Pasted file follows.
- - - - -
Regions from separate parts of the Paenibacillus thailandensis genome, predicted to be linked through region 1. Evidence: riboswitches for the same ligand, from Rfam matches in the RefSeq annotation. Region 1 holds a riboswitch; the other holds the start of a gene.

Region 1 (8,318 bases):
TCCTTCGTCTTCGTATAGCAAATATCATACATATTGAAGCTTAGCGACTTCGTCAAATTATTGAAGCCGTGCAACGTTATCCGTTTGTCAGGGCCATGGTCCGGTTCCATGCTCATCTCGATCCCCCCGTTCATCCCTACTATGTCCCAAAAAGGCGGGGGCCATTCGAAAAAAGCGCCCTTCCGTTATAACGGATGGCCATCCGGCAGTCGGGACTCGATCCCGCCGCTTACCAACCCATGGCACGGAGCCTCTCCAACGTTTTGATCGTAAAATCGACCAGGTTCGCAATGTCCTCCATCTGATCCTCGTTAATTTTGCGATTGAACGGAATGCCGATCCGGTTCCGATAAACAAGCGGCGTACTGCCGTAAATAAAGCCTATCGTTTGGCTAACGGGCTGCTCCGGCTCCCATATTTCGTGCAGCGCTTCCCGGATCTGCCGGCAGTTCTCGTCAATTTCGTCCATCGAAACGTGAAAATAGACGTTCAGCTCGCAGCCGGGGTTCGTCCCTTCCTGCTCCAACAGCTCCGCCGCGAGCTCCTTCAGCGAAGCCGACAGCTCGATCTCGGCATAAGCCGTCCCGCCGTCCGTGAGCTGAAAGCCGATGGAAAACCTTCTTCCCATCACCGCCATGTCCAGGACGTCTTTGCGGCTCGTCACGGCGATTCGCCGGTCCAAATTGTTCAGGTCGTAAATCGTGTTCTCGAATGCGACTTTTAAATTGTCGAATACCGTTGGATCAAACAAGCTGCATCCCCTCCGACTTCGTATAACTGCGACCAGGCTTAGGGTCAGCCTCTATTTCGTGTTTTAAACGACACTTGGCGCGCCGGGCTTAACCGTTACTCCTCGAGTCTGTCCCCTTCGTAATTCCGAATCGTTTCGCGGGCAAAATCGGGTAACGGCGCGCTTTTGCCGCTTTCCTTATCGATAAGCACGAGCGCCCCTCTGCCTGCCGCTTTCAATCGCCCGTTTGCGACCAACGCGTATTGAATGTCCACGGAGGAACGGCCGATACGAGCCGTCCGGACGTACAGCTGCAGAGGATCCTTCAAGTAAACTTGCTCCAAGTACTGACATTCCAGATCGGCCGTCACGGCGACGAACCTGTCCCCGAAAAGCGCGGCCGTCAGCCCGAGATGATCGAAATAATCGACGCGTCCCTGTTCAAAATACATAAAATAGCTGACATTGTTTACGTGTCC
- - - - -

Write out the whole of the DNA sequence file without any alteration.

Regions from separate parts of the Paenibacillus thailandensis genome, predicted to be linked through region 1. Evidence: riboswitches for the same ligand, from Rfam matches in the RefSeq annotation. Region 1 holds a riboswitch; the other holds the start of a gene.

Region 1 (8,318 bases):
TCCTTCGTCTTCGTATAGCAAATATCATACATATTGAAGCTTAGCGACTTCGTCAAATTATTGAAGCCGTGCAACGTTATCCGTTTGTCAGGGCCATGGTCCGGTTCCATGCTCATCTCGATCCCCCCGTTCATCCCTACTATGTCCCAAAAAGGCGGGGGCCATTCGAAAAAAGCGCCCTTCCGTTATAACGGATGGCCATCCGGCAGTCGGGACTCGATCCCGCCGCTTACCAACCCATGGCACGGAGCCTCTCCAACGTTTTGATCGTAAAATCGACCAGGTTCGCAATGTCCTCCATCTGATCCTCGTTAATTTTGCGATTGAACGGAATGCCGATCCGGTTCCGATAAACAAGCGGCGTACTGCCGTAAATAAAGCCTATCGTTTGGCTAACGGGCTGCTCCGGCTCCCATATTTCGTGCAGCGCTTCCCGGATCTGCCGGCAGTTCTCGTCAATTTCGTCCATCGAAACGTGAAAATAGACGTTCAGCTCGCAGCCGGGGTTCGTCCCTTCCTGCTCCAACAGCTCCGCCGCGAGCTCCTTCAGCGAAGCCGACAGCTCGATCTCGGCATAAGCCGTCCCGCCGTCCGTGAGCTGAAAGCCGATGGAAAACCTTCTTCCCATCACCGCCATGTCCAGGACGTCTTTGCGGCTCGTCACGGCGATTCGCCGGTCCAAATTGTTCAGGTCGTAAATCGTGTTCTCGAATGCGACTTTTAAATTGTCGAATACCGTTGGATCAAACAAGCTGCATCCCCTCCGACTTCGTATAACTGCGACCAGGCTTAGGGTCAGCCTCTATTTCGTGTTTTAAACGACACTTGGCGCGCCGGGCTTAACCGTTACTCCTCGAGTCTGTCCCCTTCGTAATTCCGAATCGTTTCGCGGGCAAAATCGGGTAACGGCGCGCTTTTGCCGCTTTCCTTATCGATAAGCACGAGCGCCCCTCTGCCTGCCGCTTTCAATCGCCCGTTTGCGACCAACGCGTATTGAATGTCCACGGAGGAACGGCCGATACGAGCCGTCCGGACGTACAGCTGCAGAGGATCCTTCAAGTAAACTTGCTCCAAGTACTGACATTCCAGATCGGCCGTCACGGCGACGAACCTGTCCCCGAAAAGCGCGGCCGTCAGCCCGAGATGATCGAAATAATCGACGCGTCCCTGTTCAAAATACATAAAATAGCTGACATTGTTTACGTGTCC